Five years ago, I sat in a stuffy trailer wedged inside a Baghdad military base just as the offensive to eliminate ISIS was ready to kick off.
“You wait,” the senior Iraqi intelligence officer told me, his eyes wide and foreboding. “The ones that escape from here, it could take years, but they will eventually go to re-group in Afghanistan.”
At the time, I did not think much of it. While much of the US military presence in Afghanistan in recent years has been focused on eliminating the terrorist affiliate referred to as ISKP, ISK or ISIS-K, in reference to the historical area known as the Khorasan Province, the group was often viewed by Afghans themselves as a distracting sideshow compared to the tens of thousands of Taliban members.
But on Thursday, ISIS made its mark yet again, capitalizing on the chaos surrounding the Hamid Karzai International Airport (HKIA) and those attempting to flee, claiming responsibility for a coordinated suicide bomb and gun assailment that killed 13 US service members and at least 90 Afghans.
While there is a western tendency to conflate both Islamic extremist groups – Taliban and ISIS – as one and the same, the outfits are not collaborators but archrivals. When they weren’t waging separate attacks on Afghan Security Forces, they were waging war on each other through the rugged terrain.
So what are the essential differences?
While the Taliban has notoriously had close ties to al-Qaeda, it never shared such a bond with the regional ISIS wing, which emerged in early 2015 and was ignited by disgruntled Taliban defector Hafiz Saeed Khan. The Taliban’s strategic objectives have been focused on domestic control – influencing Afghanistan’s practices, communal norms and politics. By comparison, ISIS endeavors to fold Afghanistan into a broader and borderless Islamic “caliphate.”
The Taliban boasts numbers well into the tens – likely hundreds – of thousands, whereas ISIS-K has seen its ranks dwindle to a few thousand active members. Thus, without the workforce to take and hold populated areas the way the Taliban has done, ISIS fighters are primarily in hiding and rely on sowing discord across the blood-spattered country through targeted bomb blasts and mass attacks in densely populated pockets.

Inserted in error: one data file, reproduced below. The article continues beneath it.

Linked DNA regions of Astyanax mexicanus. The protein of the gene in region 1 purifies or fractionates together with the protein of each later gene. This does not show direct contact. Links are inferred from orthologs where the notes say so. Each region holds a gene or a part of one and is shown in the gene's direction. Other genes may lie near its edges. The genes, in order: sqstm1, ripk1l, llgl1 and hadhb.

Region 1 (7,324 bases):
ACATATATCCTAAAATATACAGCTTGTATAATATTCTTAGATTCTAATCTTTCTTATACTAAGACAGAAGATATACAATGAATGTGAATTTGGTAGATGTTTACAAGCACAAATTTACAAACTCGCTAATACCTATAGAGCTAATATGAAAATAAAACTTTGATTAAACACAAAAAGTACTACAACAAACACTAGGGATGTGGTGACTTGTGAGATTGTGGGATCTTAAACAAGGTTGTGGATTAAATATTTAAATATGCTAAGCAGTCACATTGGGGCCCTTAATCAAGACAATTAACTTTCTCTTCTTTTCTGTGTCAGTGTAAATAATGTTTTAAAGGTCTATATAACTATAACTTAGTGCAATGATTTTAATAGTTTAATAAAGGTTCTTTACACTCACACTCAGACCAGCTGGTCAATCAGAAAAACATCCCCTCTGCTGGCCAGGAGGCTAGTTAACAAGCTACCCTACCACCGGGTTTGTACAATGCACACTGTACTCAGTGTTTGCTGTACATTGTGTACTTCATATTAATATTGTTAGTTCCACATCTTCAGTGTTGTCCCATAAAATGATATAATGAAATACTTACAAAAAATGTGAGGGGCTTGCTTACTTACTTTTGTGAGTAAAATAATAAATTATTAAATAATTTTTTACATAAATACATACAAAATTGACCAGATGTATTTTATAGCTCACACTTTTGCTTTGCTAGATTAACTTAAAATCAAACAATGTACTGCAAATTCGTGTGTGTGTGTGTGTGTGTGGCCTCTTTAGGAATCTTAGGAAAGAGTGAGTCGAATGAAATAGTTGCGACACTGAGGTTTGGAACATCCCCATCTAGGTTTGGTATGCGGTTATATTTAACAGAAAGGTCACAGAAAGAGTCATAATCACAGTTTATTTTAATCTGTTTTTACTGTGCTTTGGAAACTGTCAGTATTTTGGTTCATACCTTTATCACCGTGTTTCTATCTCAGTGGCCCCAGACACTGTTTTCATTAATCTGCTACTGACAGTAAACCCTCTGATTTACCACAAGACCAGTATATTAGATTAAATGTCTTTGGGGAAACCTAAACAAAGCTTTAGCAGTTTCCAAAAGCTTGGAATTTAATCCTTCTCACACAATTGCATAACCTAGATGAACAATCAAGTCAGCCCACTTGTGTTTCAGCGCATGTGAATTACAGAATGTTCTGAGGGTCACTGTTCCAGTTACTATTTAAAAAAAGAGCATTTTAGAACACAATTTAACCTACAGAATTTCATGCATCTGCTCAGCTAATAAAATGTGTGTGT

Just as the Taliban has long sought to conduct attacks to undermine the ability of the former US-backed government to provide adequate security for the population, ISIS-K is seemingly to follow the playbook and cast a shadow across the new regime.
And even though ISIS and the Taliban stand on opposite sides of the battle lines, there is some degree of crossover and defecting, according to US and Afghan intelligence officials. In its initial phase, ISIS-K had significant success in recruiting disgruntled Taliban insurgents seeking global dominion rather than nationalistic ambitions. Both groups have also managed to infiltrate each other and pay off disaffected fighters to swap sides.
The issue of Afghan security forces swapping to join the Taliban has long been a significant problem, but there was much less concern about soldiers trading their camouflage for the black-clad ISIS dress.
Moreover, the Taliban in recent years managed to assail a vast array of provinces dotted across the Afghan map. In contrast, ISIS remained limited to small strongholds inside the northern province of Jowzjan and the eastern province of Nangarhar. The notion of a fringe group forming was not embraced by the Taliban, which viewed the ISIS-K emergence as a threat to its push toward power.